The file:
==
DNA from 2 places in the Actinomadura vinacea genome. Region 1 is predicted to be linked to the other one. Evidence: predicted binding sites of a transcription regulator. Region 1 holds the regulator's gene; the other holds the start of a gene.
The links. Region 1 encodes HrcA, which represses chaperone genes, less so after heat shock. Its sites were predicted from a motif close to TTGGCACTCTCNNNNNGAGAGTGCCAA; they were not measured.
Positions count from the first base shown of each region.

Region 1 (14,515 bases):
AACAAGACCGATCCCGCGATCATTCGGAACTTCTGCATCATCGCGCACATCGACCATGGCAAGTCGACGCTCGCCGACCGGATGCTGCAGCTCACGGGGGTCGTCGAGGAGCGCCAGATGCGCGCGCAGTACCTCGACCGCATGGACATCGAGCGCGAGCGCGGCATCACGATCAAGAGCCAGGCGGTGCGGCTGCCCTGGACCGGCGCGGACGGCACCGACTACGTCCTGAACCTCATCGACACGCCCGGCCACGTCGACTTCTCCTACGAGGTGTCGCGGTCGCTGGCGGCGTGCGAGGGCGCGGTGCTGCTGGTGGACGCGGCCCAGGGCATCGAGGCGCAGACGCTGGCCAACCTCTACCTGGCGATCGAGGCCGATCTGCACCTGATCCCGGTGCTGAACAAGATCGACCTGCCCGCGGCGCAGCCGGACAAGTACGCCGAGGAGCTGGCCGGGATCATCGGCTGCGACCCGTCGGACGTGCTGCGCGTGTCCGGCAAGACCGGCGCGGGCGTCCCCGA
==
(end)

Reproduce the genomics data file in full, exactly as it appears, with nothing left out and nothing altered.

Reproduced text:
DNA from 2 places in the Actinomadura vinacea genome. Region 1 is predicted to be linked to the other one. Evidence: predicted binding sites of a transcription regulator. Region 1 holds the regulator's gene; the other holds the start of a gene.
The links. Region 1 encodes HrcA, which represses chaperone genes, less so after heat shock. Its sites were predicted from a motif close to TTGGCACTCTCNNNNNGAGAGTGCCAA; they were not measured.
Positions count from the first base shown of each region.

Region 1 (14,515 bases):
AACAAGACCGATCCCGCGATCATTCGGAACTTCTGCATCATCGCGCACATCGACCATGGCAAGTCGACGCTCGCCGACCGGATGCTGCAGCTCACGGGGGTCGTCGAGGAGCGCCAGATGCGCGCGCAGTACCTCGACCGCATGGACATCGAGCGCGAGCGCGGCATCACGATCAAGAGCCAGGCGGTGCGGCTGCCCTGGACCGGCGCGGACGGCACCGACTACGTCCTGAACCTCATCGACACGCCCGGCCACGTCGACTTCTCCTACGAGGTGTCGCGGTCGCTGGCGGCGTGCGAGGGCGCGGTGCTGCTGGTGGACGCGGCCCAGGGCATCGAGGCGCAGACGCTGGCCAACCTCTACCTGGCGATCGAGGCCGATCTGCACCTGATCCCGGTGCTGAACAAGATCGACCTGCCCGCGGCGCAGCCGGACAAGTACGCCGAGGAGCTGGCCGGGATCATCGGCTGCGACCCGTCGGACGTGCTGCGCGTGTCCGGCAAGACCGGCGCGGGCGTCCCCGA